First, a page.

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This combination of Sept. 29, 2020, file photos shows President Donald Trump, left, and former Vice President Joe Biden during the first presidential debate at Case Western University and Cleveland Clinic, in Cleveland, Ohio. THE ASSOCIATED PRESS/Patrick Semansky

by Sissi Wang

There has been much concern, fear and angst leading into the US election, as president Donald Trump’s rhetoric has become more pointed. Trump has been repeatedly making claims about voter fraud, stirring up anger among his supporters. Some scholars are worried that Trump’s words could translate to real-world violence.

Ryerson University history professor Ron Stagg said along with the swing states, he’ll be paying close attention to the reaction of Trump supporters tonight.

“This is where the possibility of violence is very strong,” Stagg said.

“People have never been as strongly divided on issues as they are right now. And the people who lose out, some of them are people who will take action.”

For the past several months, Trump has been making claims about voter fraud and the Democrats rigging the election. His online supporters have been pushing the narrative of a “rigged election,” which has scholars like Stagg fearing a full-blown protest with possible violence if Trump were to lose.

“Trump has stirred up all of these forces of division, and some of them have guns and believe that if Biden wins, the country’s going to go downhill,” Stagg said.

Stagg said the Canadian government has been preparing for election night violence as well.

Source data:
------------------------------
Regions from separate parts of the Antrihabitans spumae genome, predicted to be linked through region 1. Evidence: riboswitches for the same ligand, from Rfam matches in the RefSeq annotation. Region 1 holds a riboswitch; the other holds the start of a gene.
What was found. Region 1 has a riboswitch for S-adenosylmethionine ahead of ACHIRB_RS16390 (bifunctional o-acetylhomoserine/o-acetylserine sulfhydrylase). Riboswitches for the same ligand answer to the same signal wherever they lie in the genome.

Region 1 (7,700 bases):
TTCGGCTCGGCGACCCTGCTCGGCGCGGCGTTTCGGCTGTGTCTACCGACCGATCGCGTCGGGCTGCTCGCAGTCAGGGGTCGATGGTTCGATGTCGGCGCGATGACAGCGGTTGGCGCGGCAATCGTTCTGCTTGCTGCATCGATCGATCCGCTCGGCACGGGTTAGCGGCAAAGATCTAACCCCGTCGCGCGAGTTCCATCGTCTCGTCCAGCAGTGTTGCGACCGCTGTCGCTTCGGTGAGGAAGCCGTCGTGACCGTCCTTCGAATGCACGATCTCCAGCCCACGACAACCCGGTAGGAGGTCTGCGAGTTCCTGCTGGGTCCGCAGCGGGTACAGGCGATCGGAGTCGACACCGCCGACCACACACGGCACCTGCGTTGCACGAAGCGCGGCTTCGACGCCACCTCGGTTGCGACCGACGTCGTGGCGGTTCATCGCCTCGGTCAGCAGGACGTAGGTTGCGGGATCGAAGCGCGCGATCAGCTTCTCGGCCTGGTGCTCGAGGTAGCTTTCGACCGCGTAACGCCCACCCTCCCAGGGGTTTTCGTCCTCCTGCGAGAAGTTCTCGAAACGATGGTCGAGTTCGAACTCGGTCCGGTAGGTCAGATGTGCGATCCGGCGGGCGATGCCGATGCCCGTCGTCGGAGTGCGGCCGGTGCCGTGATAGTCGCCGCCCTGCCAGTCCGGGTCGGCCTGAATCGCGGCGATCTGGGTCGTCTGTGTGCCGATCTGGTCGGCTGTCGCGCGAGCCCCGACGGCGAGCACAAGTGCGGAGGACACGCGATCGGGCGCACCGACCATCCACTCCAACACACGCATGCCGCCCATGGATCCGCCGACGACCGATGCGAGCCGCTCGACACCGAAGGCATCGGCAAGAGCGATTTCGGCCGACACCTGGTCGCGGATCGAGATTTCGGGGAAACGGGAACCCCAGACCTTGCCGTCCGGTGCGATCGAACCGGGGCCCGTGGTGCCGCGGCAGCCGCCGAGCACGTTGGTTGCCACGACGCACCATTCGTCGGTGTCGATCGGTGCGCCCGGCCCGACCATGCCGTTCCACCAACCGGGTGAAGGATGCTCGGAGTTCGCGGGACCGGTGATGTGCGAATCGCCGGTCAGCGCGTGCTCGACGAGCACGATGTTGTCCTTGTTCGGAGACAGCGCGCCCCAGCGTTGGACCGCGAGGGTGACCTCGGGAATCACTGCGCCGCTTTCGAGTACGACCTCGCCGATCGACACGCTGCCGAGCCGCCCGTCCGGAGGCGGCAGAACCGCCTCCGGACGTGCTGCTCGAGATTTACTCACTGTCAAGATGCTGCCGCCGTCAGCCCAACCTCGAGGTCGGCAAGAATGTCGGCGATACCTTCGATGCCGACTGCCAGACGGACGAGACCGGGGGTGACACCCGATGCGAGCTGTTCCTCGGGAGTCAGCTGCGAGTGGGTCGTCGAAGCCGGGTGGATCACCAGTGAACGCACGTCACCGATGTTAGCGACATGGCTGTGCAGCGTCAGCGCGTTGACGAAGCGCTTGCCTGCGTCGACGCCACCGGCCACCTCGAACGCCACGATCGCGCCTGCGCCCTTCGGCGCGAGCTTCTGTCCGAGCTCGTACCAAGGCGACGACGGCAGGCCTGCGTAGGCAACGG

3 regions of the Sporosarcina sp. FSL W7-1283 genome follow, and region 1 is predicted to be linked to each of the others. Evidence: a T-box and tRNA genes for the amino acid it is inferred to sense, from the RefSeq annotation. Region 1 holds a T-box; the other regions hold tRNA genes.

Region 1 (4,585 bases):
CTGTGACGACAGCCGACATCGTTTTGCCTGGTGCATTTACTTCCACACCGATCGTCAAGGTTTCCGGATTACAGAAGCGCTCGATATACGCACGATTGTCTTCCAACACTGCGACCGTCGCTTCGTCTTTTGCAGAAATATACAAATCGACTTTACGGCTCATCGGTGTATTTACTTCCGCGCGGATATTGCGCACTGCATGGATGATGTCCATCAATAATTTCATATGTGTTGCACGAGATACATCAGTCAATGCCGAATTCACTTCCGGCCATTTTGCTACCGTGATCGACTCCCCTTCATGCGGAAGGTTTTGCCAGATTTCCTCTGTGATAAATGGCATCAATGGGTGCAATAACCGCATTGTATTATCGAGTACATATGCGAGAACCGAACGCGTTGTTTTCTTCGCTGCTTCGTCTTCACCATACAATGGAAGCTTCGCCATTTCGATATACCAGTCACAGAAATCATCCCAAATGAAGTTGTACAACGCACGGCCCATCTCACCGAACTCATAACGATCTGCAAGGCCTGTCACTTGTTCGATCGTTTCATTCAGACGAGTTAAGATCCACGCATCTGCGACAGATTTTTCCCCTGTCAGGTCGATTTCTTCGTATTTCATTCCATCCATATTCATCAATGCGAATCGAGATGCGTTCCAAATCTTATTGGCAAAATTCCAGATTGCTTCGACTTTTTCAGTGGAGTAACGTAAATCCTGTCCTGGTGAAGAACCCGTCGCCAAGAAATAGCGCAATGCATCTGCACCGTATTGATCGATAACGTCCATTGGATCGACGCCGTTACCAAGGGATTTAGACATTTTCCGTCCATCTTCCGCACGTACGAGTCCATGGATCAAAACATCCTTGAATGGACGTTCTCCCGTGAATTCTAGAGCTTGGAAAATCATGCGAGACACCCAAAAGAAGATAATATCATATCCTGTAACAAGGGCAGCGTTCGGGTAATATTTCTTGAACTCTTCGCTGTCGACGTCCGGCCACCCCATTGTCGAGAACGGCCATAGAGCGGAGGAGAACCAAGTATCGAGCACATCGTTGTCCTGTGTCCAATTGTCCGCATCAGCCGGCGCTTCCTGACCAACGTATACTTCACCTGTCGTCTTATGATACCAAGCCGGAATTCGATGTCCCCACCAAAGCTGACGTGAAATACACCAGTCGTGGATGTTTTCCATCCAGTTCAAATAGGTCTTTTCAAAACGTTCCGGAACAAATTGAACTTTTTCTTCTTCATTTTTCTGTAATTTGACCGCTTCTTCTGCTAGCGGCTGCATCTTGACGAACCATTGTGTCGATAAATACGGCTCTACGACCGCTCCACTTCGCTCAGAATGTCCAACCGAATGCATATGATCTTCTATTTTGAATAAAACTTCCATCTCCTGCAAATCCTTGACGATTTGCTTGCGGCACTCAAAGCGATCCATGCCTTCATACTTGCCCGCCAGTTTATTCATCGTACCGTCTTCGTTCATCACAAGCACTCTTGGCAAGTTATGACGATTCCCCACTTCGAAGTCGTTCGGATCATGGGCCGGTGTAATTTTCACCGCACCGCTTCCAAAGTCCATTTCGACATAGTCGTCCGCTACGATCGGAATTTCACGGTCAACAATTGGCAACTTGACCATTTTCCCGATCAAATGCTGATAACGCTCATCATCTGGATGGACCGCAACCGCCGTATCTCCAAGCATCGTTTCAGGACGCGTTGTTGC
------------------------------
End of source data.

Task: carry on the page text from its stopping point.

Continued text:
Stagg also believes there’s a possibility that Trump will also try to undermine the election results should he lose, and the biggest danger is if the margin is very slight, and Trump can claim that mail-in ballots were fraudulent.

Last month, the US Postal Service unveiled a new ad, a timely one, speaking to the integrity of the services and its workers.

“We are here to deliver your cards, your packages and your prescriptions, and also deliver the peace of mind knowing that what’s important to you like your ballot is on its way,” the ad said.

“I would not be surprised if he tries something,” Stagg said of Trump’s efforts to undermine the mail-in vote.

“But what he tries I don’t know. Whether he’ll just cry foul and encourage his supporters to protest, whether he’ll take it to the Supreme Court.”

But even if Biden wins without a protest, with the current division in the country, Cornell University professor Allen Carlson believes that the challenges will be steep for the Biden administration.

“Should Biden win, assuming that presidency with a percentage of the population say somewhere between 30 and 40 per cent that won’t see him as legitimate, and don’t seem to believe anymore in empirical data, the underlying problems will not be resolved by the outcome one way or the other,” Carlson said.

“It’ll be a difficult few years regardless.”

Stagg says Biden will have to unite America if he wins, and will have to take steps to deal with right-wing groups and Trump supporters who believe that the U.S. is losing out in trade, which won’t be an easy job.